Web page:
Fighting to Protect Fintech Innovation with Patents

patented-stamp-150x150This is a guest post by Lester Miller

We almost always produce original content at Daily Fintech – one post per day since August 2014. Very occasionally we find a post that we like so much that we reach out and ask permission to re-post on our site. This article first appeared here.

Fintech has exploded. It’s obviously short for financial services technology, and it extends from startups to IT investment and tech innovation by major banks, in areas of personal finance, payments, capital markets analytics and others. After fighting through the technical difficulties and business cases, Fintech innovators face a fight against lack of information, prejudice and the law to protect themselves from copying.

Getting match fit

It wouldn’t be too long before the inventors of a new bottle opener or butter knife thought about whether a talk with a patent attorney would be appropriate. But I’ve found that many of those in the finance sector who have legitimately made an efficiency gain in a financial process, usually via an app, don’t think that their innovation is in the right ball park for patents, and the best way to protect themselves from copying is by moving quickly to market, relying on high regulatory barriers to entry and gaining a trusting following.

More rumours abound: patents are expensive to apply for, they take a long time to be approved and they can’t be enforced without a drawn out litigation costing millions of dollars. Where would one find a Fintech patent attorney anyway?

Getting in the ring

But Fintech patents have exploded. In just one corner of the Fintech octagon, ‘payment architectures, schemes and protocols’ (IPC G06Q 20/00) there are more than 40,000 patents and patent applications worldwide. Yes, there is an International Patent Classification for payments.

We have been quick to adopt the term ‘manufacturers’ in relation to financial service providers. Interestingly, the Australian Patents Act 1990 defines the threshold for a patentable invention as a ‘manner of manufacture’. The nation’s landmark case on the matter says that can be any artificially-created state of affairs of benefit in a field of economic endeavour. Of course not everything fits, but it’s a very broad definition. If they meet the threshold, they will be tested as to whether they are truly novel as at the date of filing, and for the presence of a scintilla of inventiveness. (A scintilla is no larger than an iota, or a spark.) There is a 20-year monopoly available as a reward for those who go through this process.

Serious organisations are donning the gloves. I have recently become aware of a Bank of America patent (US patent 8,811,711) in which a computer uses a video stream from a smartphone to remotely ‘read’ pages of financial documents to complete a transaction. The app reads the papers on your desk as you wave the phone over it, then it asks for more information if required, waits for it, then processes the transaction.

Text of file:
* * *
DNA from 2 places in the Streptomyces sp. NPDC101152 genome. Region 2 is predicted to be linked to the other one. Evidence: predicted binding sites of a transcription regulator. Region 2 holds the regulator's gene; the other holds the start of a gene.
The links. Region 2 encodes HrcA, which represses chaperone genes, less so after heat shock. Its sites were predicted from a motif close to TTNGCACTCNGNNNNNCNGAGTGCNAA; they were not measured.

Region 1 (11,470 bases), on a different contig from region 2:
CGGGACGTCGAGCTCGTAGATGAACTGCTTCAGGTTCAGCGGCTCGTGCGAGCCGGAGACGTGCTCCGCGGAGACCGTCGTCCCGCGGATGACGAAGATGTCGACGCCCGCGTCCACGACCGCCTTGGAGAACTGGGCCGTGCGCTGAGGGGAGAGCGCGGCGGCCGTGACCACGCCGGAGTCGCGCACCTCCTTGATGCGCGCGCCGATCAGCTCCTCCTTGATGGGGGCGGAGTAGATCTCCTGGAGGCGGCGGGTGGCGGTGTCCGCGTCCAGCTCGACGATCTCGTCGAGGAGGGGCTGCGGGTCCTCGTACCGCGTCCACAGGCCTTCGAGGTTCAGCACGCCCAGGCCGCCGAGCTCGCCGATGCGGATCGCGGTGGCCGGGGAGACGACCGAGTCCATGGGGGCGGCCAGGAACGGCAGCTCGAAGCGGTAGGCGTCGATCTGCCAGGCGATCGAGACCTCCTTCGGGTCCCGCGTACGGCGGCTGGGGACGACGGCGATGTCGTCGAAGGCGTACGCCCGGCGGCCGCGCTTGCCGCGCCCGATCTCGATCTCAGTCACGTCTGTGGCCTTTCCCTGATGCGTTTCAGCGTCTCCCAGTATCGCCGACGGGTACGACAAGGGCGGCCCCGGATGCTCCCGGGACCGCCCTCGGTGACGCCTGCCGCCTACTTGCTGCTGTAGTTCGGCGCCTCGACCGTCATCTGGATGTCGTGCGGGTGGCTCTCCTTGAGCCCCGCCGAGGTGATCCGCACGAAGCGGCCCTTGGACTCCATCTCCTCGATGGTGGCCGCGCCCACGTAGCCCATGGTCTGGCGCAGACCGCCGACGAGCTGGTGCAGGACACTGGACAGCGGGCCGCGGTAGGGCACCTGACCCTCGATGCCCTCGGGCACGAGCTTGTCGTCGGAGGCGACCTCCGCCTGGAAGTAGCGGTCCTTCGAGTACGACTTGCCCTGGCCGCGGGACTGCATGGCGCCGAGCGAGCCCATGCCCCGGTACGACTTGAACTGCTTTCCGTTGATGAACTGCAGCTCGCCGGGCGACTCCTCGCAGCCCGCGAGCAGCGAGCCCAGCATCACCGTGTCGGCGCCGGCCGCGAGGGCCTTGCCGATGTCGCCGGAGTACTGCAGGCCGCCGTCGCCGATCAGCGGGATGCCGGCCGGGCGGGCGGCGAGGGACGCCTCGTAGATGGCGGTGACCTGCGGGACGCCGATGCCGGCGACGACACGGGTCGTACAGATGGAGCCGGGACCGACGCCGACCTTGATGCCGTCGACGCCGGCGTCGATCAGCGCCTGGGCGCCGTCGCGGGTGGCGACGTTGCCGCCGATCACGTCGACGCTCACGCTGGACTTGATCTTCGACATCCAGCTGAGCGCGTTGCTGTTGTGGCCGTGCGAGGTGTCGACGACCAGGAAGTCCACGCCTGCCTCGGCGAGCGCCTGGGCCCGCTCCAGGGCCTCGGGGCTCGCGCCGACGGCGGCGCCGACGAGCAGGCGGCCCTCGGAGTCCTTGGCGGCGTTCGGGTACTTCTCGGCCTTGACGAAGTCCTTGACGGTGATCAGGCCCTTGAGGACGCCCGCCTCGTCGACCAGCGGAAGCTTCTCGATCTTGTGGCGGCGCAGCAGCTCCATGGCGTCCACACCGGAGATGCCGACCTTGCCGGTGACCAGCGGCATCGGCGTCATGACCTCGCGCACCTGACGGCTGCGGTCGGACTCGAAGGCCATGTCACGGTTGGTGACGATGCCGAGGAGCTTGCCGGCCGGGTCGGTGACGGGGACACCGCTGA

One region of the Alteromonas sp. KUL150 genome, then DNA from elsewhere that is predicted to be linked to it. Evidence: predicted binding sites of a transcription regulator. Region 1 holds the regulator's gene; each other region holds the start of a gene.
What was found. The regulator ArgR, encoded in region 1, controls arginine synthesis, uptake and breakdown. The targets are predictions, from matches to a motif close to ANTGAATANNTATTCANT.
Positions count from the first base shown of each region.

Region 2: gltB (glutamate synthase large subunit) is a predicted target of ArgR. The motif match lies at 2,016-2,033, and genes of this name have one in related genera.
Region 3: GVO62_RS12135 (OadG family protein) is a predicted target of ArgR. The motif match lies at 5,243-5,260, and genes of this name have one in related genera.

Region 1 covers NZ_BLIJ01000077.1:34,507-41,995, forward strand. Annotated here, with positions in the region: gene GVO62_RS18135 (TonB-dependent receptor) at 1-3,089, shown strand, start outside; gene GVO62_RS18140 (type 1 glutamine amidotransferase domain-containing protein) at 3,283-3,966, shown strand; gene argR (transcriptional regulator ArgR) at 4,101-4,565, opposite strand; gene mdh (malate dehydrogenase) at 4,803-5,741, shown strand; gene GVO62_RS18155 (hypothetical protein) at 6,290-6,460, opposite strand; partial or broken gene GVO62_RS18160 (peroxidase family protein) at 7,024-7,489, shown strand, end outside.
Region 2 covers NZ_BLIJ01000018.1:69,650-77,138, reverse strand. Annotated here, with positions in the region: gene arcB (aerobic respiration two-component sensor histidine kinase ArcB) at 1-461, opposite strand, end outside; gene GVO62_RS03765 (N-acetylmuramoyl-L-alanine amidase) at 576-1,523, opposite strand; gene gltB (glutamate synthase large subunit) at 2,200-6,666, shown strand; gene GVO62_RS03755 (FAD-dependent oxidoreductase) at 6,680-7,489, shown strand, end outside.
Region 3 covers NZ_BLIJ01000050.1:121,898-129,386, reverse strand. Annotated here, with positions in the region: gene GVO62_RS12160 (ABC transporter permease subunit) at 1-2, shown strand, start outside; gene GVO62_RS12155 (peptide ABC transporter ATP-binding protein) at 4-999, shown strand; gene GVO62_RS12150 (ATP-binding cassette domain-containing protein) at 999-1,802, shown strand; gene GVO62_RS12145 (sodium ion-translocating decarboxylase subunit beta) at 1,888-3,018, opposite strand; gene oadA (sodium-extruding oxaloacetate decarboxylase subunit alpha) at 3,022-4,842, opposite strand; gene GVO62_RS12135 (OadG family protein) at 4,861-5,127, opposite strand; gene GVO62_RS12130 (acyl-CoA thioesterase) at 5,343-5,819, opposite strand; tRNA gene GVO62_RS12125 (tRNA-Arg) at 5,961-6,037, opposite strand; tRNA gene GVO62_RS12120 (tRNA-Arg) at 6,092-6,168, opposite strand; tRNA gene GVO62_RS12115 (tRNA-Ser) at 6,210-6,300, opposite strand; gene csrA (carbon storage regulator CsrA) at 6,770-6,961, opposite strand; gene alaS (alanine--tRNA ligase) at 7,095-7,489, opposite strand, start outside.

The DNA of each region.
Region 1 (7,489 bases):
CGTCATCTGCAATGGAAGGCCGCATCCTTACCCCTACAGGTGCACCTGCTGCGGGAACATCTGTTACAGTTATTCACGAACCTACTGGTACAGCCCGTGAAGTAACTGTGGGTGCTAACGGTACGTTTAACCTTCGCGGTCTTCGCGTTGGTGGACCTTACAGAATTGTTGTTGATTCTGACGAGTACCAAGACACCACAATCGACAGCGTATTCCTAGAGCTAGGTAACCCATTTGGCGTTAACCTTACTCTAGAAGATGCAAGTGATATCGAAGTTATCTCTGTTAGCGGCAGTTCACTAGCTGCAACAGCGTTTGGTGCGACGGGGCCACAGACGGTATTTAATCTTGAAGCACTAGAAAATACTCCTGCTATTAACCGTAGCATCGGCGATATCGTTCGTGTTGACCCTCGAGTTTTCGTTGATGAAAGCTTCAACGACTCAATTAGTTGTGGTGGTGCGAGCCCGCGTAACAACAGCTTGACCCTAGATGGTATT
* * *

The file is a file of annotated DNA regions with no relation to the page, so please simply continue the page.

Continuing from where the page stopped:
The same bank has applied for a US patent for a visualization tool called ‘Face Retirement Tool’ to encourage retirement saving. The app takes a photo of your face and ages it to help you see yourself older, so that you might think about whether you have enough saved for that old person in the (modified) photograph.

The patent application, like many recent app-based ones in the US and Australia, has received a couple of exploratory jabs in the form of some objections during examination based on court decisions (Alice Corp) coming down against the ‘abstract idea’ arguably embodied in some app-based inventions. But when app inventions are comprehensively described and carefully claimed so that it is clear enough that they include technical subject matter, the same courts have commented on the patentable nature of app patents and decided in favour of them.

New belts

High regulatory barriers will keep competitors away for only so long. Any new Fintech innovation project should be assessed for patentability to maintain shareholder value for the investment. As for those other rumours: a recent Fintech patent application we drafted had the patent application service charges at, generously, about 0.004 per cent of the project’s cost. For the potential benefit of a lack of competition for twenty years, that can be excellent value.

A provisional application for a patent can be prepared within a few days (ideally within a couple of weeks) and a divisional innovation patent can be prepared, filed and asserted against a third party infringer to stop using/copying the process illegally in under eight weeks. Finally, patents can be a deterrent to competitors in more ways than just the actual commencement of Federal Court proceedings: customers enjoy being part of innovative companies, particularly where that company reaches their goals of wealth creation or debt reduction faster from the greater profitability associated with protecting their Fintech IP.


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